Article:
Issues & Insights Vol. 18, CR2 - Addressing Weaknesses in the Trilateral Relationship
February 9, 2018
In June 2017, Young Leaders were invited to observe and participate in the US-ROK-Japan Trilateral Strategic Dialogue held in Maui, Hawaii. The dialogue was hosted by the Pacific Forum CSIS, with support from the Defense Threat Reduction Agency (DTRA) and the US Air Force Academy Project on Advanced Systems and Concepts on Countering Weapons of Mass Destruction (AFA PASCC). Forty officials and experts from the United States, Japan, and the Republic of Korea (ROK), along with 20 Pacific Forum CSIS Young Leaders, attended in their private capacity. During the two-day dialogue, participants played out a tabletop exercise (TTX) to explore each countries’ thinking about regional security, US extended deterrence, and ways to strengthen trilateral cooperation in Northeast Asia.
At the conclusion of the meeting, the Young Leaders were divided into teams to critically analyze the TTX discussion and responses, answering four questions:
Did the TTX realistically capture the potential dynamics of a conflict on the peninsula (and if not, why not?)?
Are there particular capabilities for defense, offense, or deterrence that were either missing or could have been put to better use?
Was there a particular diplomatic or political action or reaction that your group would have done differently? What was it, and what would you have done instead?
What should policymakers be doing now to reduce the risk that such a conflict might occur?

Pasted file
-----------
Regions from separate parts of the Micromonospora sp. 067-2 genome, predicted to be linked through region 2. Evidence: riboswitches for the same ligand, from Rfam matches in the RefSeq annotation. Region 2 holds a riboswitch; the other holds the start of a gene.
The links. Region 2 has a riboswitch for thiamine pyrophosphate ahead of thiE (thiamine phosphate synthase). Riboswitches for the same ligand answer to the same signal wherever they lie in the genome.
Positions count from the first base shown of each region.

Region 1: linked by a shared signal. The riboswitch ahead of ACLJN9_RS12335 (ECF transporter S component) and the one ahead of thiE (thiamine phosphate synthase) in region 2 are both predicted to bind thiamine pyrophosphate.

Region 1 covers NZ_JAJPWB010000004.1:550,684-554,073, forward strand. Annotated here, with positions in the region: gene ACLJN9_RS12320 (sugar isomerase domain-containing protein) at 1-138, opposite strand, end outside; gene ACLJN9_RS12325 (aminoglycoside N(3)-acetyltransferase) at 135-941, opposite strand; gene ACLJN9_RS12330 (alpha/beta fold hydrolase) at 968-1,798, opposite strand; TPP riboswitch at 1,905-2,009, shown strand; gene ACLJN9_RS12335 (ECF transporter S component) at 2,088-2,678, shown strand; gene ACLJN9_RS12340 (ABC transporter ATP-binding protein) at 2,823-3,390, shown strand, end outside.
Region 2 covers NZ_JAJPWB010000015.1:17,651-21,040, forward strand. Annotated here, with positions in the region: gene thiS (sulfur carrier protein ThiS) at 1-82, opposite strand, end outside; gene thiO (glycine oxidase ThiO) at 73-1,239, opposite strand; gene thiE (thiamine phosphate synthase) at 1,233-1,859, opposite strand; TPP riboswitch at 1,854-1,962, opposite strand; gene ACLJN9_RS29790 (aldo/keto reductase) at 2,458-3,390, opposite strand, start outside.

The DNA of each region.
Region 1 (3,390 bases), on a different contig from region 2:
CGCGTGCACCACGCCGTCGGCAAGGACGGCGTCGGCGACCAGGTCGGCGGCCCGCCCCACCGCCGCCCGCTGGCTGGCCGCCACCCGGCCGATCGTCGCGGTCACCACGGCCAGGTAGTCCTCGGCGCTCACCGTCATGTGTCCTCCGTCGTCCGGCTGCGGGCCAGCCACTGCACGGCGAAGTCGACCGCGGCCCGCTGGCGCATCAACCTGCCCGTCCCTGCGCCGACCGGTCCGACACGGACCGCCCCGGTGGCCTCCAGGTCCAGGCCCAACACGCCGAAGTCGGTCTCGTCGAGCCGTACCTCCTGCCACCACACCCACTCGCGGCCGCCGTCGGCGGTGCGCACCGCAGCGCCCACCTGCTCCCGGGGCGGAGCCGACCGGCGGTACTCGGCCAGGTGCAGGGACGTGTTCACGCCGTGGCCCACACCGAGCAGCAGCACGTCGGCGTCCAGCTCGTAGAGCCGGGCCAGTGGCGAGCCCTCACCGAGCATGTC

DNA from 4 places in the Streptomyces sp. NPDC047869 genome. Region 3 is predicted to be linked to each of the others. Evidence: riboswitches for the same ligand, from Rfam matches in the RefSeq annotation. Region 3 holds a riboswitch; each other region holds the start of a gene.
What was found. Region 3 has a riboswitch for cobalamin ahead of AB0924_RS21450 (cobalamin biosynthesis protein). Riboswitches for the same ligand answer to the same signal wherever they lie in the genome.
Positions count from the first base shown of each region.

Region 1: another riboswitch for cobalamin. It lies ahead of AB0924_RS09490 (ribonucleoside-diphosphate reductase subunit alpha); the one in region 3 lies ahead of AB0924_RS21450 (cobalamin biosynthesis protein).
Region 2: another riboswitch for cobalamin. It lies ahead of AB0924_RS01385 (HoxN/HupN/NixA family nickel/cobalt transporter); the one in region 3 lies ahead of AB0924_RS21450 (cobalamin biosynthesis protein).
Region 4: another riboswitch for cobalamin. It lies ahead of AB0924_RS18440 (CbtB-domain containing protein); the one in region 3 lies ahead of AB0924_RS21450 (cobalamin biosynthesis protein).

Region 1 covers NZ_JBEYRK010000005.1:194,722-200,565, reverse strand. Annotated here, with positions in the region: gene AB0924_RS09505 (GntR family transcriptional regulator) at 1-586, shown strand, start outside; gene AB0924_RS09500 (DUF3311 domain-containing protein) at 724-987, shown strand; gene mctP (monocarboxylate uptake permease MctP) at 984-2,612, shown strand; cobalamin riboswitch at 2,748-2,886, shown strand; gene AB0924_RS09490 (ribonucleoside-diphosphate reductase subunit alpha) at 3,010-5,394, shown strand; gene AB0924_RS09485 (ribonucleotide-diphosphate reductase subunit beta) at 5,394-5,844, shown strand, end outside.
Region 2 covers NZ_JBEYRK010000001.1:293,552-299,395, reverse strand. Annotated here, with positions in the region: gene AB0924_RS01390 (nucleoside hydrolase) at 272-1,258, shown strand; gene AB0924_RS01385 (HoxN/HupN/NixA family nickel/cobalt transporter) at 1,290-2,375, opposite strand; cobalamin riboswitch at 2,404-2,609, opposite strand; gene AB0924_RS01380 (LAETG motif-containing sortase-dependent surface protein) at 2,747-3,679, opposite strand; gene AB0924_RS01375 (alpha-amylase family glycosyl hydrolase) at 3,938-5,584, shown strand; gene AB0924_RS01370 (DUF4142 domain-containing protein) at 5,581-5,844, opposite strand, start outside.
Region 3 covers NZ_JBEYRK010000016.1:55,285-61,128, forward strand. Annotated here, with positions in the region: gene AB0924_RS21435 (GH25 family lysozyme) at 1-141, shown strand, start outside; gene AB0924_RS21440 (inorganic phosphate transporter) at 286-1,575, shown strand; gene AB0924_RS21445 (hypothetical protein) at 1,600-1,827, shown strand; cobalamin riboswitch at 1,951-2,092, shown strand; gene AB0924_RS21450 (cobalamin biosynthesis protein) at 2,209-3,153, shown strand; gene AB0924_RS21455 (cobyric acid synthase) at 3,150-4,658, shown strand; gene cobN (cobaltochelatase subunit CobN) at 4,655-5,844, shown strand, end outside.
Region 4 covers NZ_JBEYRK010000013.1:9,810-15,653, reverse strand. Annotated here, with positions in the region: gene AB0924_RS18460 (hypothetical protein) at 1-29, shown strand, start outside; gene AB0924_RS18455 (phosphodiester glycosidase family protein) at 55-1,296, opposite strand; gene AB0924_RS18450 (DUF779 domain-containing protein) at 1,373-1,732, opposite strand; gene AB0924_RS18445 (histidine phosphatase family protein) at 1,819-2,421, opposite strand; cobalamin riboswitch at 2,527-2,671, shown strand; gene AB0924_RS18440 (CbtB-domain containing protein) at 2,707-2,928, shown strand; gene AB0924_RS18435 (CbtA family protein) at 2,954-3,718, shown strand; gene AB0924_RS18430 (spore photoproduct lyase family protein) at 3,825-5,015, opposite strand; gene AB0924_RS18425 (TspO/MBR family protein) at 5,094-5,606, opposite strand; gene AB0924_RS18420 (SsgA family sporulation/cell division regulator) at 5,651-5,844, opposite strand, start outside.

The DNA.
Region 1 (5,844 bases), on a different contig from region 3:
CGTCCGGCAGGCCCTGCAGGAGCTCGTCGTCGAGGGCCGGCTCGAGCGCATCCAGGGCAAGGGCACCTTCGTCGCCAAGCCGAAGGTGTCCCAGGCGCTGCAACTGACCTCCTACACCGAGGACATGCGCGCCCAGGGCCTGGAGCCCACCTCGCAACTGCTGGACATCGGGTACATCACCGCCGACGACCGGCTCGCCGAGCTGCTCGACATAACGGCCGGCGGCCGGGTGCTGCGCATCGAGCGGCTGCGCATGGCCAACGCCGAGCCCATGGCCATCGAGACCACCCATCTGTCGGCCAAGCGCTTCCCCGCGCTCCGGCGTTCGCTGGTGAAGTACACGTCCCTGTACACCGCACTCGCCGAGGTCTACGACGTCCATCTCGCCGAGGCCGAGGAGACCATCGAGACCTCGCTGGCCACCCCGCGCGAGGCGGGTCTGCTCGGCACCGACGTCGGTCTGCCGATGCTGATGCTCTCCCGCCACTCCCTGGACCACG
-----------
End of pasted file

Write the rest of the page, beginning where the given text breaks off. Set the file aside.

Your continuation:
In their responses, all groups highlighted the difference in threat perceptions from each country. The US opted for a preemptive strike to defend its homeland, believing this would not escalate the situation with a limited strike. The ROK was afraid of entrapment, and Japan was concerned with abandonment if the US is more interested in defending itself than its allies. The Young Leaders were acutely aware of the impact domestic politics would play in a real conflict although they did not play into the TTX. Group 4 suggests that it is important to design a consistent, robust approach to North Korea that can stand the test of domestic leadership changes.
All of the groups also pointed out the need for greater expertise in cyber issues. Group 1 explained that proportionality needs to be clearly defined in cyber/cross-domain deterrence. Three of the five pieces also mentioned the need for more trilateral cooperation for non-combatant evacuation operations (NEO), HA/DR, and intelligence sharing. Groups 1 and 2 also placed emphasis on the need for closer coordination with China. Despite differences in thinking on how to handle the crisis, Group 3 stressed the importance of maintaining a united front against Pyongyang. To maintain peace and stability in East Asia, the trilateral alliance must address the weaknesses in their relationships exposed by scenarios like the one in this TTX.